NEW SPEAKER: Thank you, good morning. I've always wondered how the discrimination against gays and lesbians is based on religious scriptures Genesis, I mean not Genesis, Leviticus and the New Testament stuff, from a secular humanist or atheist point of view there's absolutely no justification for them. So I'm surprised there's never been a lawsuit brought about the don't ask don't tell that's based on the separation clause of our Constitution.

MAUREEN CAVANAUGH: Let me throw that to you, Ari.

ARI WALDMAN: Well, I agree that a lot of the discrimination that the gays and lesbians feel on a daily basis is based on a religious background. However, to be particular about this policy, the military and Congress in 1993 always justify don't ask don't tell on the basis of the fact that, or the argument that gays and lesbians do disrupt unit cohesion and military, and prevent the military from being ready to fight wars based on the supposedly awkward relationship between a heterosexual male servicemember and homosexual male service member or a heterosexual female and a homosexual female in the, quote-unquote, in the foxhole, or in the stress of a military, military target. However, the unique feature of Judge Phillips decision and the log cabin Republicans case in general was that these particular arguments often showed, and not only suggested, but showed that military readiness and the unit cohesion are found to be negatively affected by don't ask don't tell. So if the argument is the don't ask don't tell is important for unit cohesion and military readiness but we have a court case and a transcript at trial that showed that actually don't ask don't tell has a deleterious affect by not allowing people to be who they are, by not allowing units to stay together, by the results of the policy have acquired over 13,000 essential servicemembers, then we say that regardless of what your reason is it's actually bad for the military so let's repeal it.

MAUREEN CAVANAUGH: Joseph what are you waiting for now to take the next step in this? What are you looking forward to?

JOSEPH ROCHA: Personally or in the movement?

MAUREEN CAVANAUGH: Well I was thinking about what are you waiting for when it comes to trying to reenlist and getting back into the military. What is the signature moment that will cause you to go into a recruiting office and reenlist?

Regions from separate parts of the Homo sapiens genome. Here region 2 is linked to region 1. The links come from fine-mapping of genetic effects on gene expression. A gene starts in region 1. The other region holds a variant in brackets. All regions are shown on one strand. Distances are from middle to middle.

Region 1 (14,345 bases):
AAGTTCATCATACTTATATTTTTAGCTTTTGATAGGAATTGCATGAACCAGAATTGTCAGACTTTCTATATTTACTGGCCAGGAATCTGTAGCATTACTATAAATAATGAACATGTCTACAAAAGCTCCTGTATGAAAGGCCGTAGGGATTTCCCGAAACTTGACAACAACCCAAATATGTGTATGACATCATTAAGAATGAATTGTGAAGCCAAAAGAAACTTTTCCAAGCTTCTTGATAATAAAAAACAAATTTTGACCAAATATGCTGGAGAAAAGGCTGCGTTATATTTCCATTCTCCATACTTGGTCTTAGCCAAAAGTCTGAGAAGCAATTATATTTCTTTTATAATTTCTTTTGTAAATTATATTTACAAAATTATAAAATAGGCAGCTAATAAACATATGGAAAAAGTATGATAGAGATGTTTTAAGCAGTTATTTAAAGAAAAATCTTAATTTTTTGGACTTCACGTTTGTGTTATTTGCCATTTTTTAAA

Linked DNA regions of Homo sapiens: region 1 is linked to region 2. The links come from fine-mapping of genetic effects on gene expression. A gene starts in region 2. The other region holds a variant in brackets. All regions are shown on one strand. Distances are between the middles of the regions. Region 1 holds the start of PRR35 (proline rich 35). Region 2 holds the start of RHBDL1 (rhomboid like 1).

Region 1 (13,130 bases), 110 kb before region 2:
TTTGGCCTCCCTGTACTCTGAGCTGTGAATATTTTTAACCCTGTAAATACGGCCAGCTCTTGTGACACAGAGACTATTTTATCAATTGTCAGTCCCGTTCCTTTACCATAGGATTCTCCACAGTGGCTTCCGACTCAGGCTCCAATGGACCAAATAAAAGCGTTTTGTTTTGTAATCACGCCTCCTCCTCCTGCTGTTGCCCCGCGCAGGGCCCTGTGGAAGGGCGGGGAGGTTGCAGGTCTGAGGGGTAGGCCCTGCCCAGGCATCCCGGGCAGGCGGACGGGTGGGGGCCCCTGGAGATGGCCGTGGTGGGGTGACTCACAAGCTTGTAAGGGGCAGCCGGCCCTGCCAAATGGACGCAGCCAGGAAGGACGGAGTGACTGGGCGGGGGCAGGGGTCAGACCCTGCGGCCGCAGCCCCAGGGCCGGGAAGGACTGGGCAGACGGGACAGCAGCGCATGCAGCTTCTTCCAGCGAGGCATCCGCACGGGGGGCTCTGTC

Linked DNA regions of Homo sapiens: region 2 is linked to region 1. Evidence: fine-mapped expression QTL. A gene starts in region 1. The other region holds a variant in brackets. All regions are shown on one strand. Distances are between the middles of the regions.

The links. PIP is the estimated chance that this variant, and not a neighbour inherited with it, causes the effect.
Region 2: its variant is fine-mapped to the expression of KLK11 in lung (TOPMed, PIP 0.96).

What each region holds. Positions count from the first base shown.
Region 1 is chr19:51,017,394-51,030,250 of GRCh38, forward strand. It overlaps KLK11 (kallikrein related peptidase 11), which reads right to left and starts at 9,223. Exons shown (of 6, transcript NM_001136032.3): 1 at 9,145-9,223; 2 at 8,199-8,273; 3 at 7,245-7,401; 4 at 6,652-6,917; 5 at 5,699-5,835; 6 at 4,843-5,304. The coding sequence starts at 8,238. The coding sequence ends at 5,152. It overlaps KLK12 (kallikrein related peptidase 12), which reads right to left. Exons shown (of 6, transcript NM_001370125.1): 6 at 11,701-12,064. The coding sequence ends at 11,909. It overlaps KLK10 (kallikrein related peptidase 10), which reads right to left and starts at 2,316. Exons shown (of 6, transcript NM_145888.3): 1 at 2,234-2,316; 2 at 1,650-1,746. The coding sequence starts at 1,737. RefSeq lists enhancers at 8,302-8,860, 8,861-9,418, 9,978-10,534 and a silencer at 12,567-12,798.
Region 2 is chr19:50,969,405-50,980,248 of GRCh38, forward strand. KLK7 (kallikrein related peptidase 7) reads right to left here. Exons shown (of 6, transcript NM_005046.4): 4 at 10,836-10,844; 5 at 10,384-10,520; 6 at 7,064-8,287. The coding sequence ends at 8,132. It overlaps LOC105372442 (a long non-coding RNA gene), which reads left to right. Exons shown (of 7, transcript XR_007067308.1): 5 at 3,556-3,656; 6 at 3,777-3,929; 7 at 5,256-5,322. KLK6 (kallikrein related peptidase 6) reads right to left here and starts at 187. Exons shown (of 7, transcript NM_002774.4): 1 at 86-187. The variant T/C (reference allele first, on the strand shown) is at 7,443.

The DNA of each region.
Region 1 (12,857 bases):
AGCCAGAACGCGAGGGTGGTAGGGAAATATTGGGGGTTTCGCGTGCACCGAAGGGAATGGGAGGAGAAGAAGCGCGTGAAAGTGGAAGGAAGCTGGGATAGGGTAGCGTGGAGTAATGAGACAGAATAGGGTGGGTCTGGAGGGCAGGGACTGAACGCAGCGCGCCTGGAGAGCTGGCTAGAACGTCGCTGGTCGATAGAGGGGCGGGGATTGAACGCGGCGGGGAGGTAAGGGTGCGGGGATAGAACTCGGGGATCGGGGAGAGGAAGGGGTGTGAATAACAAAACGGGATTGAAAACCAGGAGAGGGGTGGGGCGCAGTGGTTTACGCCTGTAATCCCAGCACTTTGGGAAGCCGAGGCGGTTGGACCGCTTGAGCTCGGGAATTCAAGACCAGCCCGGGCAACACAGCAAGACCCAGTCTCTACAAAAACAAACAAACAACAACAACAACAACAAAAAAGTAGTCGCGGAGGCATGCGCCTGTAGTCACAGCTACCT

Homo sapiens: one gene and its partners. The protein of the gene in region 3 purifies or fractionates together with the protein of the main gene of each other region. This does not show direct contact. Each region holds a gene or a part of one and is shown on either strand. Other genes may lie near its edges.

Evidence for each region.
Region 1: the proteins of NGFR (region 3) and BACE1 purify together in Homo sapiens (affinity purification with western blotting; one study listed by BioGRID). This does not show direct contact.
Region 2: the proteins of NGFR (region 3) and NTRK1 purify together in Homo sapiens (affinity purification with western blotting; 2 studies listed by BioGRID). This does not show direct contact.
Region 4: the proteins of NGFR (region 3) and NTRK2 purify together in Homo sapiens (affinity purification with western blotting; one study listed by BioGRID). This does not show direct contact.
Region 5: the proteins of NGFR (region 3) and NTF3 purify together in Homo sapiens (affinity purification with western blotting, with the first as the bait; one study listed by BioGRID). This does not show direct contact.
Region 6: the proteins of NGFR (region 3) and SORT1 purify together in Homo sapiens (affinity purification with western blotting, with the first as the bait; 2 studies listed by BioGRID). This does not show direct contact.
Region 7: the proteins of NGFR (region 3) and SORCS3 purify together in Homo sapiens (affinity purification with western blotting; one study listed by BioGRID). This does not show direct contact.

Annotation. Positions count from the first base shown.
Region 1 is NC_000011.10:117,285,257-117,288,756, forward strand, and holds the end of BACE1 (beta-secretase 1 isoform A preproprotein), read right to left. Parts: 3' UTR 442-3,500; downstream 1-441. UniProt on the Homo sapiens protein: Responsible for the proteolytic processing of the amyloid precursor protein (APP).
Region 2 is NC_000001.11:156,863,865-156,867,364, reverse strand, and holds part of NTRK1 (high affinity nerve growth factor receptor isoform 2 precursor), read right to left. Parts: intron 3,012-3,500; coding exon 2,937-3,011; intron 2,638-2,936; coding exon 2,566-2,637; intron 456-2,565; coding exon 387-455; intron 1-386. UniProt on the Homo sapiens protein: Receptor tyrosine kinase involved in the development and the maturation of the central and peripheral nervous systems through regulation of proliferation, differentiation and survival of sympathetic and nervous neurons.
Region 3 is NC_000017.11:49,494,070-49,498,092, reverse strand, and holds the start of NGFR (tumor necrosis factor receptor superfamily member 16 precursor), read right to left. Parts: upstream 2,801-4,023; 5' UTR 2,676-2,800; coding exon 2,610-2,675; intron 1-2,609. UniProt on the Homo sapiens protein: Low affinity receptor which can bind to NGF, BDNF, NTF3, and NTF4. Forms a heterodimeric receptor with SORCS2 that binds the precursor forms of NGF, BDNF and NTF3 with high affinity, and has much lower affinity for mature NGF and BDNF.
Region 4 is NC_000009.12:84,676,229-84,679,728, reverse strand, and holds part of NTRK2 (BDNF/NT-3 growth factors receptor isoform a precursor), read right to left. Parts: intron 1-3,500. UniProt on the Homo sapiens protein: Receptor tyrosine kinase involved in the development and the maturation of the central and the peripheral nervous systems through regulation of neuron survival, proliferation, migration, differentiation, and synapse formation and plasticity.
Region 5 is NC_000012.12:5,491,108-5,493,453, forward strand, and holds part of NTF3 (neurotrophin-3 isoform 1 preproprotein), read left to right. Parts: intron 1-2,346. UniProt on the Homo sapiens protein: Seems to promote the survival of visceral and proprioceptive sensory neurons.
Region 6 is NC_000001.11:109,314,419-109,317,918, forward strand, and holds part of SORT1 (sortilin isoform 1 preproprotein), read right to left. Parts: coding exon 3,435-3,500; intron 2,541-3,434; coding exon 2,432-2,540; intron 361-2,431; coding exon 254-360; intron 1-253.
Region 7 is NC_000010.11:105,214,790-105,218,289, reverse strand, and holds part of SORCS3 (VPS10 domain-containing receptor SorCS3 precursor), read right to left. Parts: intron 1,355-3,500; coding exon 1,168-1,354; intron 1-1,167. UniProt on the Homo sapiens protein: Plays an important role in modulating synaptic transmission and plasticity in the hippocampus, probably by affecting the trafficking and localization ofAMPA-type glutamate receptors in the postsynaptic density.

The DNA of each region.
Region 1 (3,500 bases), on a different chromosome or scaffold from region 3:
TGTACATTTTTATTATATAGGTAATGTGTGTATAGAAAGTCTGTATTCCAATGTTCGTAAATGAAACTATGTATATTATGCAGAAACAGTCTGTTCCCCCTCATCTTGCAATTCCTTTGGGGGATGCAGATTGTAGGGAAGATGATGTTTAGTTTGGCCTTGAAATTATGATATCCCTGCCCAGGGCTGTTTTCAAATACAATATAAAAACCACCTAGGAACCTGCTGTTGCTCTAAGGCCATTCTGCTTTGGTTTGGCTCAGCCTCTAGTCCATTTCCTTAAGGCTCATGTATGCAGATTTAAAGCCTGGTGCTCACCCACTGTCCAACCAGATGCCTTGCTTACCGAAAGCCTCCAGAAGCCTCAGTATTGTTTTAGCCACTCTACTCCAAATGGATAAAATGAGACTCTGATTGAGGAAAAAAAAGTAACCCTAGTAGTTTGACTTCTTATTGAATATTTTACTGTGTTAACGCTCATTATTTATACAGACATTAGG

JOSEPH ROCHA: Sure, I don't need any recruiting and I don't need any convincing. If they would have repealed it a year ago it would have happened three years ago. For me now, like all servicemembers as a matter of keeping the pressure on those who are in power to make a difference and waiting for that moment where a repeal does happen. So if hypothetically the Department of Justice and the president were to choose to just understand the contradiction in defending an unconstitutional law and were to not appeal, then Justice Phillips, those things like my reenlistment would have to be smoothed out. Now if the majority leader of the Senate is able to get this bill back on the floor in December and the Senate votes for the same language that the House votes, the House amendment to the defense authorization bill actually had text that spoke to, that anyone who was honorably discharged under the policy and was still fit to serve was allowed to do so. So if I were allowed to happen, but then again that also comes with the text that says that even if the House and the Senate and the full Congress to repeal don't ask don't tell then it's up to the president and the military leadership to choose when to implement it.

MAUREEN CAVANAUGH: So I have to stop you there Joseph and I have to thank you and Ari for taking on a very complicated issue and really telling us all about it in a very short period of time. Thank you both for coming in.

JOSEPH ROCHA: Thank you very much.

ARI WALDMAN: Thank you.

MAUREEN CAVANAUGH: You have been listening to these days on KPBS. Thank you and stay with us for hour two coming up in just a few minutes on KPBS.